Infringement and Validity

This discussion is based on UK Patent law, but the general principles apply to patent infringement in most countries.

A patent is infringed if a product is made, sold or a method is carried out (as the case may be) which falls within the scope of the claims of the patent, that is its legal definition.

A claim is infringed if, and only if, each and every feature of the claim is present in the alleged infringement. If one feature is omitted, there is no infringement

Claims generally have a number of book found features that set the scene of what was known before the invention and one or more features which are new with the invention. If the new features are taken, infringement is likely, unless there is a marked difference in the use of the old features.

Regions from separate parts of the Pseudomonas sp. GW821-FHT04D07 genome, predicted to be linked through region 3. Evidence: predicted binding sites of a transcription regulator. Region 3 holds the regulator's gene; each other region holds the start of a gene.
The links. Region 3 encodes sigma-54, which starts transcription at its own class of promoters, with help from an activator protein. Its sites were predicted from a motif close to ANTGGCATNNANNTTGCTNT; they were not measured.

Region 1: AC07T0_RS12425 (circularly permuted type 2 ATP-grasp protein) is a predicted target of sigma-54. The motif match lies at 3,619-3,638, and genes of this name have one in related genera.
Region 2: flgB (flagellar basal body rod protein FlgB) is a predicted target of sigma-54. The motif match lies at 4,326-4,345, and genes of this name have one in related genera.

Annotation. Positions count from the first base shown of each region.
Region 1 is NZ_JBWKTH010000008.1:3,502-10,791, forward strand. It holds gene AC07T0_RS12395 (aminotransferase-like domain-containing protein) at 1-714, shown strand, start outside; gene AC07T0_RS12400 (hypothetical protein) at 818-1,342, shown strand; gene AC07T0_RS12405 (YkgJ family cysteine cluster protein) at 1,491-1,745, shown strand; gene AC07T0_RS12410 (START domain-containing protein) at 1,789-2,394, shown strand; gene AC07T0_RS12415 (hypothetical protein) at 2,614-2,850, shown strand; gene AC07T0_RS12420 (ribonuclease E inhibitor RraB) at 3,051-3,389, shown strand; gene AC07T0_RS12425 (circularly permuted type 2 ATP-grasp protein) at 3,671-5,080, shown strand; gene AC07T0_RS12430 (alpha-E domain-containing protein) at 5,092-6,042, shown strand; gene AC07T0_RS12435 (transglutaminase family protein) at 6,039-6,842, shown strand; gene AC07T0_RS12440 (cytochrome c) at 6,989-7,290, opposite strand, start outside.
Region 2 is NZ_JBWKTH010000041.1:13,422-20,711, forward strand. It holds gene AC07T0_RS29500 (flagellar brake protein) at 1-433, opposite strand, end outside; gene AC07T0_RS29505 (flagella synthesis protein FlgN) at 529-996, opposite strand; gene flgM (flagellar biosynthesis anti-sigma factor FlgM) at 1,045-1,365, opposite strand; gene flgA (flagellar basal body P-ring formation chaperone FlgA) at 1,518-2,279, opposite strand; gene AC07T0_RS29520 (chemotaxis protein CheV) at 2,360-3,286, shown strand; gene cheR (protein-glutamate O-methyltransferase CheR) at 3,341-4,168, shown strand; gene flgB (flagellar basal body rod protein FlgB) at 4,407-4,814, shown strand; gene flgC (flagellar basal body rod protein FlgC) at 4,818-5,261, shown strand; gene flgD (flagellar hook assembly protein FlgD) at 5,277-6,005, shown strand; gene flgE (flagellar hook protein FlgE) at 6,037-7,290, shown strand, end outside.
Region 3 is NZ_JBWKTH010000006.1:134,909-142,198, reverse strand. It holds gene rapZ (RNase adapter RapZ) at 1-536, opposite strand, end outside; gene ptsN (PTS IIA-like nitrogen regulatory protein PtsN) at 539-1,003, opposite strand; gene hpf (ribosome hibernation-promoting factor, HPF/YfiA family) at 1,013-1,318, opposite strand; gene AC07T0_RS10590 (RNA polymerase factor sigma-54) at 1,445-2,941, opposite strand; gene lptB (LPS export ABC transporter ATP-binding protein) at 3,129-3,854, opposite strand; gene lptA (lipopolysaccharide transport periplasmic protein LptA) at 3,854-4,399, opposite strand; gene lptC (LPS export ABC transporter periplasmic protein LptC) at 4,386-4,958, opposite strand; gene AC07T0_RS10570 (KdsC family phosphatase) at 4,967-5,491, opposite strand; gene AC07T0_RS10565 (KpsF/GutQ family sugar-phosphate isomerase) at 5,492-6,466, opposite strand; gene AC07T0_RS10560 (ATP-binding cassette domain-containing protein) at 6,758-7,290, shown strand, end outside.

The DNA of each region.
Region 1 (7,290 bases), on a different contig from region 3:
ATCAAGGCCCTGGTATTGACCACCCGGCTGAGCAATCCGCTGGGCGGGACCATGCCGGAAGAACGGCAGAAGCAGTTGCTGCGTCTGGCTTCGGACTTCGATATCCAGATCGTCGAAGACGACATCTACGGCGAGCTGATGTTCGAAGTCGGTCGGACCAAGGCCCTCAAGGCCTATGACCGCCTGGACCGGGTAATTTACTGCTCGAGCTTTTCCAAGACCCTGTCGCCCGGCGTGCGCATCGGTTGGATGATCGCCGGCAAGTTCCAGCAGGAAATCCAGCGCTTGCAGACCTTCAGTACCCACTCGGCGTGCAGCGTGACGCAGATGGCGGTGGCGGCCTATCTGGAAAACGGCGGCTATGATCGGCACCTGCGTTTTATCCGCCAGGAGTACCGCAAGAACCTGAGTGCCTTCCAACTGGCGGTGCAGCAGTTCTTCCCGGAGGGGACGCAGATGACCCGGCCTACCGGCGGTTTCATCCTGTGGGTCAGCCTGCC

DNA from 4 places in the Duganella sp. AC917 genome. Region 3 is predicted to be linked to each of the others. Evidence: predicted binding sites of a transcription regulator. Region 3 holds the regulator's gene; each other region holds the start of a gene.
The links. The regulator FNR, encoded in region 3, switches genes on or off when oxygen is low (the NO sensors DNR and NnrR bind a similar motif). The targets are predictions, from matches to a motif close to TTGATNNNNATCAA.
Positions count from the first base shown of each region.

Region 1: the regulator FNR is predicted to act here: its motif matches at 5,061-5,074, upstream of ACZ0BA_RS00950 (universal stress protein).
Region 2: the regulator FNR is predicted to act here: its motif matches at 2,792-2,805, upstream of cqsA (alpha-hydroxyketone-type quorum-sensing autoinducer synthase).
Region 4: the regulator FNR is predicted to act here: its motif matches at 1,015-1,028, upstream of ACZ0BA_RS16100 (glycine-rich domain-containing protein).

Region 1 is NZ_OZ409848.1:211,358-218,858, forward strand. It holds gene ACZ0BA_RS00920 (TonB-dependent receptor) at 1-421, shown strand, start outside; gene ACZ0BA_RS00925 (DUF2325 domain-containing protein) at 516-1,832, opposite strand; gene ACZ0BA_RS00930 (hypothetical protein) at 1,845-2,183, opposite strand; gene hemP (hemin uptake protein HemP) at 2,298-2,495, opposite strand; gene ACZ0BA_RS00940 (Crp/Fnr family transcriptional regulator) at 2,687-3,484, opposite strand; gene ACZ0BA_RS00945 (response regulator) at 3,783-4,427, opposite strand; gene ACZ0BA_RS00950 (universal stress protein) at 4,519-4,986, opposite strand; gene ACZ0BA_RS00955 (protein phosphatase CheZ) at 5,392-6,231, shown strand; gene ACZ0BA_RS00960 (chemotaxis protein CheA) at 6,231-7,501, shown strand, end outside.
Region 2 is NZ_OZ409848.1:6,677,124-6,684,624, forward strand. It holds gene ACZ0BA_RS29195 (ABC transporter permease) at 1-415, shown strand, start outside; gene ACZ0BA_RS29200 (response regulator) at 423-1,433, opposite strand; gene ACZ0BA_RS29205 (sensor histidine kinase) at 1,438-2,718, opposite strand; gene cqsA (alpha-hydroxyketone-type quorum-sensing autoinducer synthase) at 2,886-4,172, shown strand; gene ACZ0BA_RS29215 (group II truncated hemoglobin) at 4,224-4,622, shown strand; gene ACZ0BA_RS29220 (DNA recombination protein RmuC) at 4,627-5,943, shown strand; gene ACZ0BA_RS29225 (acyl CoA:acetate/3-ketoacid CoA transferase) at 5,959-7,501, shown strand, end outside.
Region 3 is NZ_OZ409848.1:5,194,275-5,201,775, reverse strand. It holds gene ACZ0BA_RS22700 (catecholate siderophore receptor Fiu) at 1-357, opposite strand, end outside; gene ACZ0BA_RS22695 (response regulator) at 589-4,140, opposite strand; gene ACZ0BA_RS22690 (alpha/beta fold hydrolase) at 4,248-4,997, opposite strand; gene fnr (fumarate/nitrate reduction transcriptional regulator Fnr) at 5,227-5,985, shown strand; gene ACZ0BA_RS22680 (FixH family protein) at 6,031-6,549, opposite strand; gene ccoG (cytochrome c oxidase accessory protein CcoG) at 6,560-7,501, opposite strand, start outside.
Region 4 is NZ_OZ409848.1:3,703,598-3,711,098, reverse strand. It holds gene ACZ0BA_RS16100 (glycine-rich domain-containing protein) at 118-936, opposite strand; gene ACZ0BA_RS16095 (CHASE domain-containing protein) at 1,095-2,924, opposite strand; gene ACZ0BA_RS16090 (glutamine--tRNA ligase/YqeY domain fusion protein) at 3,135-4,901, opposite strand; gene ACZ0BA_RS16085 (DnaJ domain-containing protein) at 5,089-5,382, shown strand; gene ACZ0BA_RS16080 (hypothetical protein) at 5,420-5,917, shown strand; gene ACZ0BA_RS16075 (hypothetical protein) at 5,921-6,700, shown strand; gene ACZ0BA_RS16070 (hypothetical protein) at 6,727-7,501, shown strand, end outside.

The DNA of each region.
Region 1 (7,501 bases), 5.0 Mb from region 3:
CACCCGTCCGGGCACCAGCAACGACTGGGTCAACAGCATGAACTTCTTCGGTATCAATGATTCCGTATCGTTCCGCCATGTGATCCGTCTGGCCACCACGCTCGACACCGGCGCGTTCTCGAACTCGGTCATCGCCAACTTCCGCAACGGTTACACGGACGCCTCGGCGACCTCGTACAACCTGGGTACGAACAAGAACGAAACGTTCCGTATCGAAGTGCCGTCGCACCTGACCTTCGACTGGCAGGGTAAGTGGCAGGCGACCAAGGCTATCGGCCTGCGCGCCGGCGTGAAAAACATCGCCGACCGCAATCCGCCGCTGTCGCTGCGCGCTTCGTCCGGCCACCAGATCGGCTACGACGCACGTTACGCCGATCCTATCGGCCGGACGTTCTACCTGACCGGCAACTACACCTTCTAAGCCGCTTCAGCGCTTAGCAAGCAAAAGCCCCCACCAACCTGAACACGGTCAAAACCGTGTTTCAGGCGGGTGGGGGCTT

Claim language can be difficult for a number of reasons and may need careful thought and interpretation to decide what it really means.

Patents are a right to sue for infringement. A suit can be brought in the High Court in a special patent consulting court. Both suing and defending against an infringement are eye-wateringly expensive. However, it is only a small minority of patents that are eventually litigated. In practice, competitors read each other’s patents.

Many patents can be designed around. The skill of drafting a patent is to force the competitor into a more expensive design around.

If push really comes to shove, I have access to specialist barristers and solicitors for enforcement of patents and defence against infringement actions.